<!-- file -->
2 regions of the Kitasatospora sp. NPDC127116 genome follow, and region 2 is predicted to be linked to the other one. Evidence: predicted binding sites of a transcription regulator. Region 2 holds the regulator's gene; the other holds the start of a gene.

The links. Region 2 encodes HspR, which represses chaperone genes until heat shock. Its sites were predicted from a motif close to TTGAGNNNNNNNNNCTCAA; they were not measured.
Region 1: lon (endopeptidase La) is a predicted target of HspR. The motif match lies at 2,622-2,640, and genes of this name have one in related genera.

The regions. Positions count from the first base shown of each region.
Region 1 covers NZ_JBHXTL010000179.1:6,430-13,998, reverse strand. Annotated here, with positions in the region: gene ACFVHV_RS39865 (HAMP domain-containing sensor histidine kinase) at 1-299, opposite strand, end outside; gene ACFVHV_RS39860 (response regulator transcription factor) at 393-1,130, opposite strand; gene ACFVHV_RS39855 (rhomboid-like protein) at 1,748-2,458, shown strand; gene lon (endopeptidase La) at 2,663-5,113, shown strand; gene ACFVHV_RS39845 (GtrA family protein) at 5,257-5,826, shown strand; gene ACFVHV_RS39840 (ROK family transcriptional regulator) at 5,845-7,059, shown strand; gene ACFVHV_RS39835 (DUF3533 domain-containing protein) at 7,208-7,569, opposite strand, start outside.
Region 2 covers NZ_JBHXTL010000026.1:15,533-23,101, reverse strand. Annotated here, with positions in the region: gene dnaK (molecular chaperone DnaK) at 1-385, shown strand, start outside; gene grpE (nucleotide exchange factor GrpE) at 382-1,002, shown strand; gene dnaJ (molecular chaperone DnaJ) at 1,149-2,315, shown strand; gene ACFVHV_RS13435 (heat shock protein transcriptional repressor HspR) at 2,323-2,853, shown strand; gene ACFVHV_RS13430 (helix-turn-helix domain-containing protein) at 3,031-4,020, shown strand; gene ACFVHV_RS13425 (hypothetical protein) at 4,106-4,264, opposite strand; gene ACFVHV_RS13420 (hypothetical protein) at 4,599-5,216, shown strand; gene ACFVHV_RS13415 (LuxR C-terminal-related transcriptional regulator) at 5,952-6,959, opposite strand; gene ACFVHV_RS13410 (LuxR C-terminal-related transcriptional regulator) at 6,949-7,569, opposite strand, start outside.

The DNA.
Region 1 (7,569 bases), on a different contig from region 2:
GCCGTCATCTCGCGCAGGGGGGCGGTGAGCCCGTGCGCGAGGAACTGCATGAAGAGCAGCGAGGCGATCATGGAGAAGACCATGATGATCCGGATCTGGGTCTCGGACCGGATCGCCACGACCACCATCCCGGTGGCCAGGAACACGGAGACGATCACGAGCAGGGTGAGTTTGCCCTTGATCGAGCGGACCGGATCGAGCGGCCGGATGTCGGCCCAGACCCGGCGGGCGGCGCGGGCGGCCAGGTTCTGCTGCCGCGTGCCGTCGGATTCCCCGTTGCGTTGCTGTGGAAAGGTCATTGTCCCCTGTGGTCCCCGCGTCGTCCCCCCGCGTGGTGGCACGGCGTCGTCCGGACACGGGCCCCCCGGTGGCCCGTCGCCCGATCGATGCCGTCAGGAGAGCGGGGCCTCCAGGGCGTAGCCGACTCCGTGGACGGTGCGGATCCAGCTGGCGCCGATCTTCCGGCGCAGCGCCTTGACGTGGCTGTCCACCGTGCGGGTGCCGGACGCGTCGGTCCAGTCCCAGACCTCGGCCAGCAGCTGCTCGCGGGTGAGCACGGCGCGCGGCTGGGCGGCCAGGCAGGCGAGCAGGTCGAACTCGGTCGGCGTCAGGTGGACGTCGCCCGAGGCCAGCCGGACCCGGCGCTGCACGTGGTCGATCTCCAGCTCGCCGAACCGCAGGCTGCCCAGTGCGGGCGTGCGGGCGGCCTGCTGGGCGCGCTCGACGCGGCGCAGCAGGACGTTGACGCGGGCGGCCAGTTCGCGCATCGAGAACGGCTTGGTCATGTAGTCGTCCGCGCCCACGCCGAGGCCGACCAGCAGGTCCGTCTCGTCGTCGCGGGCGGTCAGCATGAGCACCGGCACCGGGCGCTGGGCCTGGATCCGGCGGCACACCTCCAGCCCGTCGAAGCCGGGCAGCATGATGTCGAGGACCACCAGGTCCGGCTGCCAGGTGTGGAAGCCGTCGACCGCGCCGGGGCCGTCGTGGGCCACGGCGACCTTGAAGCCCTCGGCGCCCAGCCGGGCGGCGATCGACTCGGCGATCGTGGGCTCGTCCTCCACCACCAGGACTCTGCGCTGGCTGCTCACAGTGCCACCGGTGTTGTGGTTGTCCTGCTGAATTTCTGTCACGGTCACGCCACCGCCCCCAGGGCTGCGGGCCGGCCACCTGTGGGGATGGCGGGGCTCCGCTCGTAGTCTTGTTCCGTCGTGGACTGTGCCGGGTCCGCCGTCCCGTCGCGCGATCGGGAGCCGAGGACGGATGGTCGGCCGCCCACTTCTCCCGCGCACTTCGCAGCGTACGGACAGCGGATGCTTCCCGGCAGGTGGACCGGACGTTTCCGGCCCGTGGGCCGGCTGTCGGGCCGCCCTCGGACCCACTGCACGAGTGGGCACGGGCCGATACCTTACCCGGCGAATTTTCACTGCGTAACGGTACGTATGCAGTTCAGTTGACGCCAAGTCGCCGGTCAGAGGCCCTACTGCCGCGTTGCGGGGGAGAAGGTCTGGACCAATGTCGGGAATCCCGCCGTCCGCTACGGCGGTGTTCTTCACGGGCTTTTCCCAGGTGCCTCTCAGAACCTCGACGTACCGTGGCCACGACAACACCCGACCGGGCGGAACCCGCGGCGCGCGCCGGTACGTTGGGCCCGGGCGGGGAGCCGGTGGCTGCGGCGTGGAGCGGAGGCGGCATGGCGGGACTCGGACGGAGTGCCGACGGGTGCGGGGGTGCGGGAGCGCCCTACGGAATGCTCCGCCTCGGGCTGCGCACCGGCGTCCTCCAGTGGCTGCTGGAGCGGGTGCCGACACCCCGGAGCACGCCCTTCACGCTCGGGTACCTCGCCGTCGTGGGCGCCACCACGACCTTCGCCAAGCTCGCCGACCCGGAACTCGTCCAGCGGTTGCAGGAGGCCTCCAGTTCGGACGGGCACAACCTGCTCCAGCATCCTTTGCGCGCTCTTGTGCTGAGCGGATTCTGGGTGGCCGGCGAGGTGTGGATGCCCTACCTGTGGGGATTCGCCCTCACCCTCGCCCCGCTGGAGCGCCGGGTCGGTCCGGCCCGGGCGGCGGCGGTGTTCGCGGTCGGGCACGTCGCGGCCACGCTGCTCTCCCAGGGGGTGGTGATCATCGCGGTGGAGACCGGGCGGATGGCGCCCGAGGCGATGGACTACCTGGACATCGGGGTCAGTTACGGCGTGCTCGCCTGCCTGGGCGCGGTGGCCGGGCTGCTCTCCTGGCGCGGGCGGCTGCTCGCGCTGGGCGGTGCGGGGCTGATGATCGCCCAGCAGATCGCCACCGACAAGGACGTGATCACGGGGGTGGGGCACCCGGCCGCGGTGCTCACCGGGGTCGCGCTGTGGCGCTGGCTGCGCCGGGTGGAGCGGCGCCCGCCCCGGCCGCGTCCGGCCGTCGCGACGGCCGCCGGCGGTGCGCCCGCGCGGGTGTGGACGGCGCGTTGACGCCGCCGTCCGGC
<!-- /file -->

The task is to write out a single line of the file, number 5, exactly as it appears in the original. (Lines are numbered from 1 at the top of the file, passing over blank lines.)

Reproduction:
Region 1 covers NZ_JBHXTL010000179.1:6,430-13,998, reverse strand. Annotated here, with positions in the region: gene ACFVHV_RS39865 (HAMP domain-containing sensor histidine kinase) at 1-299, opposite strand, end outside; gene ACFVHV_RS39860 (response regulator transcription factor) at 393-1,130, opposite strand; gene ACFVHV_RS39855 (rhomboid-like protein) at 1,748-2,458, shown strand; gene lon (endopeptidase La) at 2,663-5,113, shown strand; gene ACFVHV_RS39845 (GtrA family protein) at 5,257-5,826, shown strand; gene ACFVHV_RS39840 (ROK family transcriptional regulator) at 5,845-7,059, shown strand; gene ACFVHV_RS39835 (DUF3533 domain-containing protein) at 7,208-7,569, opposite strand, start outside.